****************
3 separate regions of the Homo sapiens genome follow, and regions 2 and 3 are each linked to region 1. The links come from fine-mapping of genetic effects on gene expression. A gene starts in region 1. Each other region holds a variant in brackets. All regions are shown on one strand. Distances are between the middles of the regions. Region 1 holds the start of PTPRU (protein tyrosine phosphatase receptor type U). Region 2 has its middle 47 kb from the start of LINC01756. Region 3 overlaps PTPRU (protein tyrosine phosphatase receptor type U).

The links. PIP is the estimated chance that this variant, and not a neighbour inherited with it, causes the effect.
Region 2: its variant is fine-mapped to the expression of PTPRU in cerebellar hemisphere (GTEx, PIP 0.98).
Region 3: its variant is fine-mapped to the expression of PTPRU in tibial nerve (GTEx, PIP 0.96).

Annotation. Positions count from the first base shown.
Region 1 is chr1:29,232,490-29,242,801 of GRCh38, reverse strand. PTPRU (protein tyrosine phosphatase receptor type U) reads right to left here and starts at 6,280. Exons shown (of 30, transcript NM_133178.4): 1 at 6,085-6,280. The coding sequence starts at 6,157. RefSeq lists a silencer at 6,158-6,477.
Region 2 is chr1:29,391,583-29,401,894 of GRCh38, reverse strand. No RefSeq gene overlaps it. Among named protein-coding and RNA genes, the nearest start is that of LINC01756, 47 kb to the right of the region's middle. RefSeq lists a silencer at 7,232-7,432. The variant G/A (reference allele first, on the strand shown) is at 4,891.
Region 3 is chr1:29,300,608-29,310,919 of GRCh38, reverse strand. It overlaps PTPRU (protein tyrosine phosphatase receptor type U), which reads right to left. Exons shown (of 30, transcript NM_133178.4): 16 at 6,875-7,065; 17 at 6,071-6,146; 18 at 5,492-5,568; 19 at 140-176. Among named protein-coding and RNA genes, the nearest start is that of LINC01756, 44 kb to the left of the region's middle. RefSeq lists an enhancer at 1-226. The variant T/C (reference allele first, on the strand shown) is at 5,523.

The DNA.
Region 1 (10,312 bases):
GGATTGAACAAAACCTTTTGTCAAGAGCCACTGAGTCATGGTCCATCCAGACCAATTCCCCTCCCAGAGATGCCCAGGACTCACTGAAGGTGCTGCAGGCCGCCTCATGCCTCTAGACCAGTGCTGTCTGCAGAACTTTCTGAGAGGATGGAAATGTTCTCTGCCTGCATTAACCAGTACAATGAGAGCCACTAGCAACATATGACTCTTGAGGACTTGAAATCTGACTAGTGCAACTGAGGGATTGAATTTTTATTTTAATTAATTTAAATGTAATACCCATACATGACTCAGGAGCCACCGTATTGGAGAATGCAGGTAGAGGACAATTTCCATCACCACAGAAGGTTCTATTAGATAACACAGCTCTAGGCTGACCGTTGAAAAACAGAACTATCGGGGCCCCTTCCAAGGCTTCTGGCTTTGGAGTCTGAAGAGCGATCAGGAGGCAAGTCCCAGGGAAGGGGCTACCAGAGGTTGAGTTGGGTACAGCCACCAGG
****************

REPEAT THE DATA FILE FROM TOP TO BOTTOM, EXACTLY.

3 separate regions of the Homo sapiens genome follow, and regions 2 and 3 are each linked to region 1. The links come from fine-mapping of genetic effects on gene expression. A gene starts in region 1. Each other region holds a variant in brackets. All regions are shown on one strand. Distances are between the middles of the regions. Region 1 holds the start of PTPRU (protein tyrosine phosphatase receptor type U). Region 2 has its middle 47 kb from the start of LINC01756. Region 3 overlaps PTPRU (protein tyrosine phosphatase receptor type U).

The links. PIP is the estimated chance that this variant, and not a neighbour inherited with it, causes the effect.
Region 2: its variant is fine-mapped to the expression of PTPRU in cerebellar hemisphere (GTEx, PIP 0.98).
Region 3: its variant is fine-mapped to the expression of PTPRU in tibial nerve (GTEx, PIP 0.96).

Annotation. Positions count from the first base shown.
Region 1 is chr1:29,232,490-29,242,801 of GRCh38, reverse strand. PTPRU (protein tyrosine phosphatase receptor type U) reads right to left here and starts at 6,280. Exons shown (of 30, transcript NM_133178.4): 1 at 6,085-6,280. The coding sequence starts at 6,157. RefSeq lists a silencer at 6,158-6,477.
Region 2 is chr1:29,391,583-29,401,894 of GRCh38, reverse strand. No RefSeq gene overlaps it. Among named protein-coding and RNA genes, the nearest start is that of LINC01756, 47 kb to the right of the region's middle. RefSeq lists a silencer at 7,232-7,432. The variant G/A (reference allele first, on the strand shown) is at 4,891.
Region 3 is chr1:29,300,608-29,310,919 of GRCh38, reverse strand. It overlaps PTPRU (protein tyrosine phosphatase receptor type U), which reads right to left. Exons shown (of 30, transcript NM_133178.4): 16 at 6,875-7,065; 17 at 6,071-6,146; 18 at 5,492-5,568; 19 at 140-176. Among named protein-coding and RNA genes, the nearest start is that of LINC01756, 44 kb to the left of the region's middle. RefSeq lists an enhancer at 1-226. The variant T/C (reference allele first, on the strand shown) is at 5,523.

The DNA.
Region 1 (10,312 bases):
GGATTGAACAAAACCTTTTGTCAAGAGCCACTGAGTCATGGTCCATCCAGACCAATTCCCCTCCCAGAGATGCCCAGGACTCACTGAAGGTGCTGCAGGCCGCCTCATGCCTCTAGACCAGTGCTGTCTGCAGAACTTTCTGAGAGGATGGAAATGTTCTCTGCCTGCATTAACCAGTACAATGAGAGCCACTAGCAACATATGACTCTTGAGGACTTGAAATCTGACTAGTGCAACTGAGGGATTGAATTTTTATTTTAATTAATTTAAATGTAATACCCATACATGACTCAGGAGCCACCGTATTGGAGAATGCAGGTAGAGGACAATTTCCATCACCACAGAAGGTTCTATTAGATAACACAGCTCTAGGCTGACCGTTGAAAAACAGAACTATCGGGGCCCCTTCCAAGGCTTCTGGCTTTGGAGTCTGAAGAGCGATCAGGAGGCAAGTCCCAGGGAAGGGGCTACCAGAGGTTGAGTTGGGTACAGCCACCAGG